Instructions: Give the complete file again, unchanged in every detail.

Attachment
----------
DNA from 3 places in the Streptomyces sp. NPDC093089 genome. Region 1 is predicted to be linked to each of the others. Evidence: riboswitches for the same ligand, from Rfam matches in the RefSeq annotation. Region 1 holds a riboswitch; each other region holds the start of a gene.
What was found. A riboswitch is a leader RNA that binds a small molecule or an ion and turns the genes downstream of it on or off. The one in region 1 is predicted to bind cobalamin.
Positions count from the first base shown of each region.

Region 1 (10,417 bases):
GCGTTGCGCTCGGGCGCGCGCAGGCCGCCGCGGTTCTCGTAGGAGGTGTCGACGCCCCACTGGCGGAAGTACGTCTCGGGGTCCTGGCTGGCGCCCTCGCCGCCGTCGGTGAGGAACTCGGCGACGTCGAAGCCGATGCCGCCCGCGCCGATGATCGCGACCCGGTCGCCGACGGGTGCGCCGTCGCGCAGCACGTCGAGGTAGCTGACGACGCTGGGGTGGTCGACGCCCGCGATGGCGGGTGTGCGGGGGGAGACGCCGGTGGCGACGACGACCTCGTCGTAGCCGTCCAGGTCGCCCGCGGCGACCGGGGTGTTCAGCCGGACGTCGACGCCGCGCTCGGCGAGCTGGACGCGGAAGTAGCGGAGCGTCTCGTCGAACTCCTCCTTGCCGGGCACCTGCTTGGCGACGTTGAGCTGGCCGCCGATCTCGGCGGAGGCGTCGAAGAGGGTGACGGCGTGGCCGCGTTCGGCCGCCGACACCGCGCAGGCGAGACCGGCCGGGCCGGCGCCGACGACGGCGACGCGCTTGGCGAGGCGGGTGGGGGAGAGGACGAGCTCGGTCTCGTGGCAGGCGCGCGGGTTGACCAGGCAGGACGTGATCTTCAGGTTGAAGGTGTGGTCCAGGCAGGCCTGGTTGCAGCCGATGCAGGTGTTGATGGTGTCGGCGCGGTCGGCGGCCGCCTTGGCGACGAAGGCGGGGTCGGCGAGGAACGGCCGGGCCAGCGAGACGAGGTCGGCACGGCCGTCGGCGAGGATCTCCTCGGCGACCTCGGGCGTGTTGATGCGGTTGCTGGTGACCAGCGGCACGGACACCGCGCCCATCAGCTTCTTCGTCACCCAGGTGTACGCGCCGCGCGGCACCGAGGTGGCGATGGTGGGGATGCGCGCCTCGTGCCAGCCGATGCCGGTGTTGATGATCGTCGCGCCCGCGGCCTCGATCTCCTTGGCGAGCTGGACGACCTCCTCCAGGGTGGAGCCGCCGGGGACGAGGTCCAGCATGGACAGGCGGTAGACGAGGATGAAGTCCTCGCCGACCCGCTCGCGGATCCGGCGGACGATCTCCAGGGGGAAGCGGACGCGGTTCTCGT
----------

DNA from 3 places in the Streptomyces sp. NPDC093089 genome. Region 1 is predicted to be linked to each of the others. Evidence: riboswitches for the same ligand, from Rfam matches in the RefSeq annotation. Region 1 holds a riboswitch; each other region holds the start of a gene.
What was found. A riboswitch is a leader RNA that binds a small molecule or an ion and turns the genes downstream of it on or off. The one in region 1 is predicted to bind cobalamin.
Positions count from the first base shown of each region.

Region 1 (10,417 bases):
GCGTTGCGCTCGGGCGCGCGCAGGCCGCCGCGGTTCTCGTAGGAGGTGTCGACGCCCCACTGGCGGAAGTACGTCTCGGGGTCCTGGCTGGCGCCCTCGCCGCCGTCGGTGAGGAACTCGGCGACGTCGAAGCCGATGCCGCCCGCGCCGATGATCGCGACCCGGTCGCCGACGGGTGCGCCGTCGCGCAGCACGTCGAGGTAGCTGACGACGCTGGGGTGGTCGACGCCCGCGATGGCGGGTGTGCGGGGGGAGACGCCGGTGGCGACGACGACCTCGTCGTAGCCGTCCAGGTCGCCCGCGGCGACCGGGGTGTTCAGCCGGACGTCGACGCCGCGCTCGGCGAGCTGGACGCGGAAGTAGCGGAGCGTCTCGTCGAACTCCTCCTTGCCGGGCACCTGCTTGGCGACGTTGAGCTGGCCGCCGATCTCGGCGGAGGCGTCGAAGAGGGTGACGGCGTGGCCGCGTTCGGCCGCCGACACCGCGCAGGCGAGACCGGCCGGGCCGGCGCCGACGACGGCGACGCGCTTGGCGAGGCGGGTGGGGGAGAGGACGAGCTCGGTCTCGTGGCAGGCGCGCGGGTTGACCAGGCAGGACGTGATCTTCAGGTTGAAGGTGTGGTCCAGGCAGGCCTGGTTGCAGCCGATGCAGGTGTTGATGGTGTCGGCGCGGTCGGCGGCCGCCTTGGCGACGAAGGCGGGGTCGGCGAGGAACGGCCGGGCCAGCGAGACGAGGTCGGCACGGCCGTCGGCGAGGATCTCCTCGGCGACCTCGGGCGTGTTGATGCGGTTGCTGGTGACCAGCGGCACGGACACCGCGCCCATCAGCTTCTTCGTCACCCAGGTGTACGCGCCGCGCGGCACCGAGGTGGCGATGGTGGGGATGCGCGCCTCGTGCCAGCCGATGCCGGTGTTGATGATCGTCGCGCCCGCGGCCTCGATCTCCTTGGCGAGCTGGACGACCTCCTCCAGGGTGGAGCCGCCGGGGACGAGGTCCAGCATGGACAGGCGGTAGACGAGGATGAAGTCCTCGCCGACCCGCTCGCGGATCCGGCGGACGATCTCCAGGGGGAAGCGGACGCGGTTCTCGT